Stew Lilker’s

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A Real Dental Crisis in Florida: “People can neither access nor afford dental care.” Some are turning to dental tourism 

A person receiving dental care with headline: A Real Dental Crisis in Florida: Affordability
Photo: Anna Shevets via Pexels | Observer graphic

Trimmel GomesFLORIDA – With the rising costs of dental procedures in the United States, many patients are turning to neighboring countries like Mexico to get care at significantly lower prices. Dental care in the U.S. can have a hefty price tag, especially for complex procedures like dental implants, orthodontics, and cosmetic dentistry.

Alvin King III, a resident of Fort Pierce, wanted to improve his smile after a chipped tooth, so he went online, browsing YouTube and social media to find a dentist with great reviews and the best price. He settled on a dental practice in Tijuana, Mexico, to get composite veneers designed to cover imperfections in tooth shape, size, or color.

"So, the total cost for me was $3,000 compared to the price in Florida I would've paid about $30,000," King pointed out. "Anywhere from $25,000 to $50,000 in America.

Dental industry experts acknowledged the price gap, but warned people to be cautious and select a practice accredited by groups like the Commission on Dental Accreditation, to depend on the same quality standards. They also advised getting clear information about the costs of follow-up care.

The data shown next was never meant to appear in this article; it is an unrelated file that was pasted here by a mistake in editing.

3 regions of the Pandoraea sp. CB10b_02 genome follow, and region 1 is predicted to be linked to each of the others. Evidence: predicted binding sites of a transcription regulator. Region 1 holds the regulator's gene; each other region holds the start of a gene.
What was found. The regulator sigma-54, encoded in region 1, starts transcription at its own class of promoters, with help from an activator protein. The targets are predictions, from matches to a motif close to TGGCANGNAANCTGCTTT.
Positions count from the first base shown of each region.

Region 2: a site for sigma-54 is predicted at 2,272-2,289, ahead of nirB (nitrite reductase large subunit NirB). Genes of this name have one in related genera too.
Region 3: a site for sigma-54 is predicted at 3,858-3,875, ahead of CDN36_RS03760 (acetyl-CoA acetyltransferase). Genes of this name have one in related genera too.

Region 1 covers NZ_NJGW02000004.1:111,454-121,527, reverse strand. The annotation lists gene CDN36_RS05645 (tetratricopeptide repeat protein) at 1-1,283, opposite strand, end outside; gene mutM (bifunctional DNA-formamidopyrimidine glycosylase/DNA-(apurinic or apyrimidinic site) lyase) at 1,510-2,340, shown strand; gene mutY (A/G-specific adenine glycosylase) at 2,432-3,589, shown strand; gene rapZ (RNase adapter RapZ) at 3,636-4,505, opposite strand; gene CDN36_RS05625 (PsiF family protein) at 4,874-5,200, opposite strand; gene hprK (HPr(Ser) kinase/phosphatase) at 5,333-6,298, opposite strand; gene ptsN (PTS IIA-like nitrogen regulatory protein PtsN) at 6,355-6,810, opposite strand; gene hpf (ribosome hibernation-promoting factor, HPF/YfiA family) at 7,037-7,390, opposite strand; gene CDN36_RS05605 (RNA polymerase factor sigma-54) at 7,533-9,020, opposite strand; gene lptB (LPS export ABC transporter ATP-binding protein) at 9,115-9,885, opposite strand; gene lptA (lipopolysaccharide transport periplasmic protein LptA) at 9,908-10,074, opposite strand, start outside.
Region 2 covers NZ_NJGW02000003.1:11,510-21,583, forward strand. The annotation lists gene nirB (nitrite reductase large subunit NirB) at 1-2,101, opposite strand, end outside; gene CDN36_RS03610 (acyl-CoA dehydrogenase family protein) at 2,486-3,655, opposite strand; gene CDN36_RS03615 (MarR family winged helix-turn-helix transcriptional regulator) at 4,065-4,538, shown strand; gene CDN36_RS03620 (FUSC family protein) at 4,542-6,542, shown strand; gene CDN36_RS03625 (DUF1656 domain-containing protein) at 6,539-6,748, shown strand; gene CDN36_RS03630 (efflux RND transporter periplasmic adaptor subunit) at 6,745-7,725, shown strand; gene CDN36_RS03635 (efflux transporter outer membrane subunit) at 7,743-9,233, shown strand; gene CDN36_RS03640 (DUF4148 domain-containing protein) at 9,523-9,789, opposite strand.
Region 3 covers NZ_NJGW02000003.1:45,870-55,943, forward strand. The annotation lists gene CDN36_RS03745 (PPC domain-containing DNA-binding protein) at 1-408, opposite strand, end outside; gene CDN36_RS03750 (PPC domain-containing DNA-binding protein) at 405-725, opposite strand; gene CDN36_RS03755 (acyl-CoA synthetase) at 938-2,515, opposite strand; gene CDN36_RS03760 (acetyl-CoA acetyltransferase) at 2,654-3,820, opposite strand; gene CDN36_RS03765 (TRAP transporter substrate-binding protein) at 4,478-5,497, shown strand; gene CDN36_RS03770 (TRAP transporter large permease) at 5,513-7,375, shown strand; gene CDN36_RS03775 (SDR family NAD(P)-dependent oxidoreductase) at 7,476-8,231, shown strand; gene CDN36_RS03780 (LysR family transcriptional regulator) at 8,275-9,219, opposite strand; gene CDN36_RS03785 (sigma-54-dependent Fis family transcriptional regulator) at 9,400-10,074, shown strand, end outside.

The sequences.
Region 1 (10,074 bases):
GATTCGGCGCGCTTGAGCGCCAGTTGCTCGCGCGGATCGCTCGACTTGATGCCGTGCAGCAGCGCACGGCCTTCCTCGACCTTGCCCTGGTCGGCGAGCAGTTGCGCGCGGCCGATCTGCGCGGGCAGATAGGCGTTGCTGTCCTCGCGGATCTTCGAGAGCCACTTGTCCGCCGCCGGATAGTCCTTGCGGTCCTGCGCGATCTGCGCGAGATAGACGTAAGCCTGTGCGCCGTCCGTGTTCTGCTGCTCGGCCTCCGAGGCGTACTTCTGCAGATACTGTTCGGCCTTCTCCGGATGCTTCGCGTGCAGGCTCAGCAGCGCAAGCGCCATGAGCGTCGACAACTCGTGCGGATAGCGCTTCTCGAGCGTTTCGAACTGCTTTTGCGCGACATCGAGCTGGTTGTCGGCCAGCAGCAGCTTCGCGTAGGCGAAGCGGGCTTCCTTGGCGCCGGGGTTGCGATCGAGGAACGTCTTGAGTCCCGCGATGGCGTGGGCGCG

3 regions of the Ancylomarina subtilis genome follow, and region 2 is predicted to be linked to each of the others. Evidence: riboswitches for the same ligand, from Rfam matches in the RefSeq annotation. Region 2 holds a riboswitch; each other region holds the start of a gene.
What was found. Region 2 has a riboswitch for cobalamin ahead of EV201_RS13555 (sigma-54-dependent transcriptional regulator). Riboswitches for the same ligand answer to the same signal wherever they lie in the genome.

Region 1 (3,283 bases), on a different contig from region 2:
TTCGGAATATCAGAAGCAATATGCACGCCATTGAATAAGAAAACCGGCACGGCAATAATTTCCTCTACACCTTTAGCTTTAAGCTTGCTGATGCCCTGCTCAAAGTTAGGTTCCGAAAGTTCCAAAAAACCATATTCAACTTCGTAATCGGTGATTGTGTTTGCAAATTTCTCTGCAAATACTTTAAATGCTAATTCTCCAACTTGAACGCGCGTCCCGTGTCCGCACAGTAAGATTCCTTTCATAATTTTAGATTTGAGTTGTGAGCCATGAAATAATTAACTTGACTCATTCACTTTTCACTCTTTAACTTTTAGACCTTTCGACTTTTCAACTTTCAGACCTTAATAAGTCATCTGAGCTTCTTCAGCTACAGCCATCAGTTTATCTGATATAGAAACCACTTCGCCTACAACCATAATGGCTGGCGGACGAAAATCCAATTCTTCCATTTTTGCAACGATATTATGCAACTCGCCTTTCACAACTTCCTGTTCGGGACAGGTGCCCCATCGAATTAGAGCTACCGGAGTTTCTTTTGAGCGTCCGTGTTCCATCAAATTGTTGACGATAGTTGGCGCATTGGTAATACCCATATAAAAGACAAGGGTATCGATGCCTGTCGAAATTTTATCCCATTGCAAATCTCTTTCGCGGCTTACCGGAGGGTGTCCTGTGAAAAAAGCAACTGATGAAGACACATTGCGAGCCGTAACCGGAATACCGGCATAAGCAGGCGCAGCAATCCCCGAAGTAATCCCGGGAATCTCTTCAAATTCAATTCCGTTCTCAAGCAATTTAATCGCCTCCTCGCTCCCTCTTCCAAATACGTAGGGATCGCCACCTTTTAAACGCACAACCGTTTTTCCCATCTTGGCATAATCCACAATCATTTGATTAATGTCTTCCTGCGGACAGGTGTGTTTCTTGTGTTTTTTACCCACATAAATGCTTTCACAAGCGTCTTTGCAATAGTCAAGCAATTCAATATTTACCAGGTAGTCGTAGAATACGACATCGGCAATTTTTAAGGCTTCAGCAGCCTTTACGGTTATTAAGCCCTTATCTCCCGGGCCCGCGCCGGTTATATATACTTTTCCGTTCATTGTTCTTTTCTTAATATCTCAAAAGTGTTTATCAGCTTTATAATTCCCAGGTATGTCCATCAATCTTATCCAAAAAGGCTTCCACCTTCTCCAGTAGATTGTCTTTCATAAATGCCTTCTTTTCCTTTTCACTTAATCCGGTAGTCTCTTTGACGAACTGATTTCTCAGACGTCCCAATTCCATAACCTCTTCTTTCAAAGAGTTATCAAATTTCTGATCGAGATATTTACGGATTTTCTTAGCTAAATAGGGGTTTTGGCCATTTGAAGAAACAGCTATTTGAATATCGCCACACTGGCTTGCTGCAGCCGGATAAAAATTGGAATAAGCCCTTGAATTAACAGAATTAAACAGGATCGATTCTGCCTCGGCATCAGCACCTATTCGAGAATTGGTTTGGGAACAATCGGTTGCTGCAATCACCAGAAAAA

Dr. Frank Catalanotto, president of Floridians for Dental Access, said the real dental-health crisis in Florida is so many people can neither access nor afford the dental care basics at home.

He noted nearly 6 million Floridians live in what's known as Dental Health Professional Shortage Areas.

"Medical tourism is not the answer, from my perspective," Catalanotto advised. "We need to make it more accessible and affordable right here in Florida. We don't have adult dental benefits in Medicaid in our state. That means all those Medicaid patients, the only thing they can get is an emergency extraction and a denture."

Lafayette County currently has no dentists, and several other of Florida's 67 counties struggle with fewer than five dentists for their region. Catalanotto added his group is urging lawmakers to find ways to make oral care easier to get and afford.

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